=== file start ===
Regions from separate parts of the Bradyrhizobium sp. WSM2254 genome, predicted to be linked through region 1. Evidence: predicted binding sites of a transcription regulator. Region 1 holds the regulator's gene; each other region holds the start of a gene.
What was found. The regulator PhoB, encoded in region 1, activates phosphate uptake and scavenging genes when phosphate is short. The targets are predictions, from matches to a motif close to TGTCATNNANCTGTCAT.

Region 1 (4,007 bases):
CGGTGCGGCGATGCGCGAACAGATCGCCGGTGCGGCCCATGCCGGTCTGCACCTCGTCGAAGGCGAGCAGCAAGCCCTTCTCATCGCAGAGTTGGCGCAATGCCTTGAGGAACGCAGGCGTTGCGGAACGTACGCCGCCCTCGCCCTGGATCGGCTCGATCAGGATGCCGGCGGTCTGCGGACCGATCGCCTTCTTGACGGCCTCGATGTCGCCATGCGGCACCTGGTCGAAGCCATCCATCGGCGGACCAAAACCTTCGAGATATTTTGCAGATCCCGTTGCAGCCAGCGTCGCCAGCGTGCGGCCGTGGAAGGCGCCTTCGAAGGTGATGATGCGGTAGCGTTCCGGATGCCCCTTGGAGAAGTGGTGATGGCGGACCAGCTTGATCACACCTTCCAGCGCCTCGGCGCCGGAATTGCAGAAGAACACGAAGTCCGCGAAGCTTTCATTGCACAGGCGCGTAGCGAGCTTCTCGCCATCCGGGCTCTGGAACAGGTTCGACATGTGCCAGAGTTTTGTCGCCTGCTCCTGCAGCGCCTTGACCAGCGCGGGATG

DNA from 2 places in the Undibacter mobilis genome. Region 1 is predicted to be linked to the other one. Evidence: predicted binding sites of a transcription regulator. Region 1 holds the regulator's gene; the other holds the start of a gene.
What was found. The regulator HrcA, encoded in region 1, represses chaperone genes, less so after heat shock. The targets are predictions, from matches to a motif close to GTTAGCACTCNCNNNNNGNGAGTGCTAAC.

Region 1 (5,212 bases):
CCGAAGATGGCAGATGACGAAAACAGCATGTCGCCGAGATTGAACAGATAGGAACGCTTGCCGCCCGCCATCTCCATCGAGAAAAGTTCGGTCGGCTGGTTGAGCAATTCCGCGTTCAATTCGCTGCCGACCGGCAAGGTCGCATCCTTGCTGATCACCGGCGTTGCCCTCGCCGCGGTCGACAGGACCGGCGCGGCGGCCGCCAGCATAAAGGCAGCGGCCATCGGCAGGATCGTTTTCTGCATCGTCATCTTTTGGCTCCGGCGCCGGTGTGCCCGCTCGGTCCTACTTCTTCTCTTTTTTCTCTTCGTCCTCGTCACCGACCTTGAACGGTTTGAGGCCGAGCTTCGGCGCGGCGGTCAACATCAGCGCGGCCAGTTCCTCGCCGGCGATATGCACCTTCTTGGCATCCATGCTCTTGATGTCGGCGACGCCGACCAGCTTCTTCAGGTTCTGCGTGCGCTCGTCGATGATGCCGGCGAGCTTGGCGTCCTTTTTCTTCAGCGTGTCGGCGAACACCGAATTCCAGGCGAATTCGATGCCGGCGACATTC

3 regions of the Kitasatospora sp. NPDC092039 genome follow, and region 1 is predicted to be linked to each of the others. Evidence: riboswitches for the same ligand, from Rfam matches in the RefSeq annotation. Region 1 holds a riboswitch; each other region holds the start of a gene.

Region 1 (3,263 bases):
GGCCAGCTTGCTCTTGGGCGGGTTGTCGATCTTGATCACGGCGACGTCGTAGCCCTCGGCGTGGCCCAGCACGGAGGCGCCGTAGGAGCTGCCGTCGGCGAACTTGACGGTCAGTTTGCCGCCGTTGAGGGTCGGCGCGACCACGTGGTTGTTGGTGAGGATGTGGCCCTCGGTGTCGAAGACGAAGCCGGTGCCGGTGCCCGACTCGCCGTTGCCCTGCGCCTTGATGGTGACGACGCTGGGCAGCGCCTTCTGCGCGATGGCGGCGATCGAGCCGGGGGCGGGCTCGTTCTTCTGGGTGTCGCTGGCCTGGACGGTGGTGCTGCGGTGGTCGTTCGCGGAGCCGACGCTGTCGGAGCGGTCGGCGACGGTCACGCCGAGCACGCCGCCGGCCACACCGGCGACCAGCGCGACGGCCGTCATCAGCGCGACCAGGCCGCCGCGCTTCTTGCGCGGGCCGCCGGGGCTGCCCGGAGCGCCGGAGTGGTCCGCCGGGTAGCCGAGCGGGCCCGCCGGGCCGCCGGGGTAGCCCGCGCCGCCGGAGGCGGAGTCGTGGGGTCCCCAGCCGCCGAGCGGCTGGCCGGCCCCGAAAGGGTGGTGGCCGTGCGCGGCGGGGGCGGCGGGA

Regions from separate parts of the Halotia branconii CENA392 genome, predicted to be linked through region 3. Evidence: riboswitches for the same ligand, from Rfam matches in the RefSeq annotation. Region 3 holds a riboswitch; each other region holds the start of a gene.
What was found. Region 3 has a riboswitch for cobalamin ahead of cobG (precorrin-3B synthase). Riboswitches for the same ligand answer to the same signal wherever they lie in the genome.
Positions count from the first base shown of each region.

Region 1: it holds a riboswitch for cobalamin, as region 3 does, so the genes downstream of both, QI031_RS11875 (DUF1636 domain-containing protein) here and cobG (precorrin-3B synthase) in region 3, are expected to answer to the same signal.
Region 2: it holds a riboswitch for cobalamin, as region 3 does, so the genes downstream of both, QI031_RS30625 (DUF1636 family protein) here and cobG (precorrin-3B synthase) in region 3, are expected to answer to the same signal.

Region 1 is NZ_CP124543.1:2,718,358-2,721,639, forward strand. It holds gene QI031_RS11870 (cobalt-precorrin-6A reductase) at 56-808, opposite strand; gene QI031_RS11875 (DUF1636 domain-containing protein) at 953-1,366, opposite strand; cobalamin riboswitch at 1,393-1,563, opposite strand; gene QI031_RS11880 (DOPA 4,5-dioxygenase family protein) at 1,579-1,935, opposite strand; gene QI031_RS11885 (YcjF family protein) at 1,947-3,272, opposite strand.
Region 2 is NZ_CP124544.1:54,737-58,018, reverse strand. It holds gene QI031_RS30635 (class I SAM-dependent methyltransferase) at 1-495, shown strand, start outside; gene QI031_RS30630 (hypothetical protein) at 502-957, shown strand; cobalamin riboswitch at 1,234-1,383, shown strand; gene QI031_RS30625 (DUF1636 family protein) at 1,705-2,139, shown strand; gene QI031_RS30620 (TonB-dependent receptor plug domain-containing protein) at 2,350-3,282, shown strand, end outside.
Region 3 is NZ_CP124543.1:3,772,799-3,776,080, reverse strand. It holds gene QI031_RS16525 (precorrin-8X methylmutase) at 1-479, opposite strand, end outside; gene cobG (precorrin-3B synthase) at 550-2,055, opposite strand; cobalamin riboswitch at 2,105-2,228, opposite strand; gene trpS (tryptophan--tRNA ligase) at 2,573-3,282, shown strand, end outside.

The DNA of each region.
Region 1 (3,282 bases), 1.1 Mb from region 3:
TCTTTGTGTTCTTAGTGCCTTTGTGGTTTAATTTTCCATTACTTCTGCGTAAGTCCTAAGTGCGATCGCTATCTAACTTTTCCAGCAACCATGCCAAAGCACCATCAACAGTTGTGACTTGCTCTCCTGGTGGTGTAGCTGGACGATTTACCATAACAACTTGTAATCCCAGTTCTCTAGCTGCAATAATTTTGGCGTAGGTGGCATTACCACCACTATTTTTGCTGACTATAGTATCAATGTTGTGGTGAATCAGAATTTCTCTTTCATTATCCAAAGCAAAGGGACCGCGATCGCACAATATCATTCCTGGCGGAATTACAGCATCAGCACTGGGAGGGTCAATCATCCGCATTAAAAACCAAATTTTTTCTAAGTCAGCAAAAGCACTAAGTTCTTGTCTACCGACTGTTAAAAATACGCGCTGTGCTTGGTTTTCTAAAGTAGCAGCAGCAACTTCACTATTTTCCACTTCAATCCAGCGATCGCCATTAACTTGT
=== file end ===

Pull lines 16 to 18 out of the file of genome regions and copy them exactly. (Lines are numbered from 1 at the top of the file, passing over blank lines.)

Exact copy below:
Region 2: it holds a riboswitch for cobalamin, as region 3 does, so the genes downstream of both, QI031_RS30625 (DUF1636 family protein) here and cobG (precorrin-3B synthase) in region 3, are expected to answer to the same signal.

Region 1 is NZ_CP124543.1:2,718,358-2,721,639, forward strand. It holds gene QI031_RS11870 (cobalt-precorrin-6A reductase) at 56-808, opposite strand; gene QI031_RS11875 (DUF1636 domain-containing protein) at 953-1,366, opposite strand; cobalamin riboswitch at 1,393-1,563, opposite strand; gene QI031_RS11880 (DOPA 4,5-dioxygenase family protein) at 1,579-1,935, opposite strand; gene QI031_RS11885 (YcjF family protein) at 1,947-3,272, opposite strand.
Region 2 is NZ_CP124544.1:54,737-58,018, reverse strand. It holds gene QI031_RS30635 (class I SAM-dependent methyltransferase) at 1-495, shown strand, start outside; gene QI031_RS30630 (hypothetical protein) at 502-957, shown strand; cobalamin riboswitch at 1,234-1,383, shown strand; gene QI031_RS30625 (DUF1636 family protein) at 1,705-2,139, shown strand; gene QI031_RS30620 (TonB-dependent receptor plug domain-containing protein) at 2,350-3,282, shown strand, end outside.